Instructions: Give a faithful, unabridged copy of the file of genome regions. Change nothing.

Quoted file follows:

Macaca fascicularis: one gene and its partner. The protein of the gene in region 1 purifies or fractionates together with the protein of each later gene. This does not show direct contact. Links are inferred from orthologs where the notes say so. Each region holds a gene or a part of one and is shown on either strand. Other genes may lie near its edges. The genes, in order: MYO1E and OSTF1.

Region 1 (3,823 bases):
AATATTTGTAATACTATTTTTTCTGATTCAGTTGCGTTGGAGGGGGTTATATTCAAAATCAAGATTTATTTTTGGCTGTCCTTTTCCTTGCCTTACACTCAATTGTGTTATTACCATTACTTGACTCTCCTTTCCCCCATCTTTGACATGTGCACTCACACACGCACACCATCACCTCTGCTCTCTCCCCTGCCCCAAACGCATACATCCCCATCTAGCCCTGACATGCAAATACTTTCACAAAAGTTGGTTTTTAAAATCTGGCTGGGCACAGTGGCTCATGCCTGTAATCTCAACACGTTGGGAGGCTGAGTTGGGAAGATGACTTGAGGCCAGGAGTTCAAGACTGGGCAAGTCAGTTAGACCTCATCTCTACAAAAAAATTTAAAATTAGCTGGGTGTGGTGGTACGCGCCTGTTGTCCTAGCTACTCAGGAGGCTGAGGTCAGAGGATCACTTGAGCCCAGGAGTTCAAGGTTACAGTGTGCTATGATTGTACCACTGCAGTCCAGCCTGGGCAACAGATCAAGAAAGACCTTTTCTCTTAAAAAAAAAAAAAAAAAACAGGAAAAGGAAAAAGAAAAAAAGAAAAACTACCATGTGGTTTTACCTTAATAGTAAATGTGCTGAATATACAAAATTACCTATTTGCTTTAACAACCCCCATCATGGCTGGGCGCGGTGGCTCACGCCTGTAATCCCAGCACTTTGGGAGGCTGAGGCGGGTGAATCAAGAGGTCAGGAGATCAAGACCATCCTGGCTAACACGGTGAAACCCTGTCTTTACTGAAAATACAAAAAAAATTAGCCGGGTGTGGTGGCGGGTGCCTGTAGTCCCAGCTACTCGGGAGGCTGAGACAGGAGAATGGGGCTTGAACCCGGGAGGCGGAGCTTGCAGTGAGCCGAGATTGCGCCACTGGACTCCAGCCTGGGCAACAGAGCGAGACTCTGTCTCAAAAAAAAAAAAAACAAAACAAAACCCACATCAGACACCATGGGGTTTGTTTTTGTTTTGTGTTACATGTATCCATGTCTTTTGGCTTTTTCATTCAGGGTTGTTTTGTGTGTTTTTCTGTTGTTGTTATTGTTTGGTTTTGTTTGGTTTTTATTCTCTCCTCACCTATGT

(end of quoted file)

Macaca fascicularis: one gene and its partner. The protein of the gene in region 1 purifies or fractionates together with the protein of each later gene. This does not show direct contact. Links are inferred from orthologs where the notes say so. Each region holds a gene or a part of one and is shown on either strand. Other genes may lie near its edges. The genes, in order: MYO1E and OSTF1.

Region 1 (3,823 bases):
AATATTTGTAATACTATTTTTTCTGATTCAGTTGCGTTGGAGGGGGTTATATTCAAAATCAAGATTTATTTTTGGCTGTCCTTTTCCTTGCCTTACACTCAATTGTGTTATTACCATTACTTGACTCTCCTTTCCCCCATCTTTGACATGTGCACTCACACACGCACACCATCACCTCTGCTCTCTCCCCTGCCCCAAACGCATACATCCCCATCTAGCCCTGACATGCAAATACTTTCACAAAAGTTGGTTTTTAAAATCTGGCTGGGCACAGTGGCTCATGCCTGTAATCTCAACACGTTGGGAGGCTGAGTTGGGAAGATGACTTGAGGCCAGGAGTTCAAGACTGGGCAAGTCAGTTAGACCTCATCTCTACAAAAAAATTTAAAATTAGCTGGGTGTGGTGGTACGCGCCTGTTGTCCTAGCTACTCAGGAGGCTGAGGTCAGAGGATCACTTGAGCCCAGGAGTTCAAGGTTACAGTGTGCTATGATTGTACCACTGCAGTCCAGCCTGGGCAACAGATCAAGAAAGACCTTTTCTCTTAAAAAAAAAAAAAAAAAACAGGAAAAGGAAAAAGAAAAAAAGAAAAACTACCATGTGGTTTTACCTTAATAGTAAATGTGCTGAATATACAAAATTACCTATTTGCTTTAACAACCCCCATCATGGCTGGGCGCGGTGGCTCACGCCTGTAATCCCAGCACTTTGGGAGGCTGAGGCGGGTGAATCAAGAGGTCAGGAGATCAAGACCATCCTGGCTAACACGGTGAAACCCTGTCTTTACTGAAAATACAAAAAAAATTAGCCGGGTGTGGTGGCGGGTGCCTGTAGTCCCAGCTACTCGGGAGGCTGAGACAGGAGAATGGGGCTTGAACCCGGGAGGCGGAGCTTGCAGTGAGCCGAGATTGCGCCACTGGACTCCAGCCTGGGCAACAGAGCGAGACTCTGTCTCAAAAAAAAAAAAAACAAAACAAAACCCACATCAGACACCATGGGGTTTGTTTTTGTTTTGTGTTACATGTATCCATGTCTTTTGGCTTTTTCATTCAGGGTTGTTTTGTGTGTTTTTCTGTTGTTGTTATTGTTTGGTTTTGTTTGGTTTTTATTCTCTCCTCACCTATGT